Friday, February 23


Tradition and Traditionalism

Or, why the Tridentine Mass doesn't catch fire among the youth

Picture yourself, for a second, as a young Catholic, with decent catechesis, who hears that there's an indult Mass in a nearby town and thinks, well, why not? After all, the whole idea of the Tridentine Mass sounds fascinating. The ritual, the ancient language, the vague notion you heard growing up that this was gone forever. There is, on this level, a great appeal. Who wouldn't like the notion of participating in something so ancient and fascinating?

Yet, when you show up at the local indult parish, you discover something very different from what you expected.
- Participation is discouraged, except perhaps on a few chants
- It is very hard to keep track of anything for those who haven't already gotten it down
- The whole experience has a vaguely dusty feel
- Many pamphlets and literature around the Church, with the exception of maybe some natural family planning materials, feel frozen in time somewhere around the 1920's.

What I am arguing, then, is that the Tridentine Mass, as currently celebrated in indult parishes, at least those I have seen, is celebrated in such a way as to necessarily become an "acquired taste." Furthermore, an approach is often taken to make it seem as if the indult is carte blanche to act as if nothing in the Church has changed since the early 1940's, and to make such completely orthodox movements as the nouvelle theologie or even Vatican II itself as a council, seem suspect. This is not a good approach, and it works very much against integrating traditional liturgy into the present day life of the Church. This approach is not one that, in my experience, easily appeals to young people looking for beauty and transcendence, unless they're already convinced to keep coming for other reasons, or have someone to explain everything to them in detail and keep them coming back.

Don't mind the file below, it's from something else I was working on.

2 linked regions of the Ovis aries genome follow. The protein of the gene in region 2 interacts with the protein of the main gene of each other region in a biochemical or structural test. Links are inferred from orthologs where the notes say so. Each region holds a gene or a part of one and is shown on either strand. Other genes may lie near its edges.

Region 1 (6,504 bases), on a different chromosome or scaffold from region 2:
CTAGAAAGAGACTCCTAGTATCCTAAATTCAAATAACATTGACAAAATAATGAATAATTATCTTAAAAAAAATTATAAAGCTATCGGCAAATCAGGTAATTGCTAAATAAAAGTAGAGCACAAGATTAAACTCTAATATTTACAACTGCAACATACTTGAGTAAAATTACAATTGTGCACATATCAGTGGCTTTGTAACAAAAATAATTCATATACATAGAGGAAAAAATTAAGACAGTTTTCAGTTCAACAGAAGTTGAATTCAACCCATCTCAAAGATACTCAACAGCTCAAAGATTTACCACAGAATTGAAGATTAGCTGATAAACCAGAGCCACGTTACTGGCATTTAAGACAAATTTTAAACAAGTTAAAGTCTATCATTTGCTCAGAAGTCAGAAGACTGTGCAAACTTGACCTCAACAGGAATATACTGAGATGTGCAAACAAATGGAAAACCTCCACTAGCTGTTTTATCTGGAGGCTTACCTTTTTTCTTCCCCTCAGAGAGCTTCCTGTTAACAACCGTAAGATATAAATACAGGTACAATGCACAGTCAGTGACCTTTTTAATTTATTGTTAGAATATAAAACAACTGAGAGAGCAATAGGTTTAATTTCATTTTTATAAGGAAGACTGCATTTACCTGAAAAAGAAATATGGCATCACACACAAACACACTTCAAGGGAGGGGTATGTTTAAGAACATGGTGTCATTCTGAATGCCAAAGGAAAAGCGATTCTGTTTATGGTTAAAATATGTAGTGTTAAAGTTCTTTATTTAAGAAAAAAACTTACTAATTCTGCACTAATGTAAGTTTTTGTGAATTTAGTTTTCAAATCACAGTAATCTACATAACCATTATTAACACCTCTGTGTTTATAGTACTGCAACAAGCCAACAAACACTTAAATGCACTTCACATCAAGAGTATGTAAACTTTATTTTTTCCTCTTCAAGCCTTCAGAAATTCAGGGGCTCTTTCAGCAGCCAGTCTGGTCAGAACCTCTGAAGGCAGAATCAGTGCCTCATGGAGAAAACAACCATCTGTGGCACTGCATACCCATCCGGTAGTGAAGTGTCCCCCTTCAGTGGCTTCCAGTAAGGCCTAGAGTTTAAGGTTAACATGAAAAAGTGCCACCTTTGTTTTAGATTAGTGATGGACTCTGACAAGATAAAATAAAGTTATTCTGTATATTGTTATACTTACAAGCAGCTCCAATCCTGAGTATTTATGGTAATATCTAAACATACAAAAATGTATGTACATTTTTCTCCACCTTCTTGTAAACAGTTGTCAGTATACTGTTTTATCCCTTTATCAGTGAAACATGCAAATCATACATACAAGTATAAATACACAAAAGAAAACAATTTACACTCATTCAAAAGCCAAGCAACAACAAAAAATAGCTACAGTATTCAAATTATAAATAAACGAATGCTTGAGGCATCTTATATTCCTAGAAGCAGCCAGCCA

So what I'm asking is this. Is there any reason we can't revisit the notion of the dialogue Mass? That kind of thing was being done in the 1940's and 50's, yet seems to have disappeared completely? Is it really healthy not to be able to develop in this way? I say this because the traditional Mass carried out as a museum piece from the 1920's does not have a future in the Church. Rather, I think a dynamically celebrated form of this Mass has greater potential as an evangelical tool, reaching out to those who are interested but might be turned off by the present celebration of the traditional rite.

In other words, why can't we have "tradition" without "ism" in these quarters, and be willing to have the Tridentine Mass and Vatican II and new developments in theology? This, to me, would be much more of a leaven for the Church than my experience of the Tridentine Mass and its celebration to this date. It would also, perhaps, be a way of picking up where the Church left off in liturgical development, rather than letting those who didn't like good innovations like the dialogue Mass from trying to move the Tridentine Rite to a previous purity. (I think, for example, of the indult parish whose website was adamant that under no circumstances must the laity join in the singing of the Lord's Prayer). To seek this bygone purity is to make the same mistakes as the innovators who have abused the Missa Normativa, and set up a dichotomy of traditionalism and progressivism that has no justification and no use for the future of the Church. The time for extremism is over, and those on both sides of these dichotomies who cannot find an integrated vision may find themselves relegated to the dustbin of Church history.

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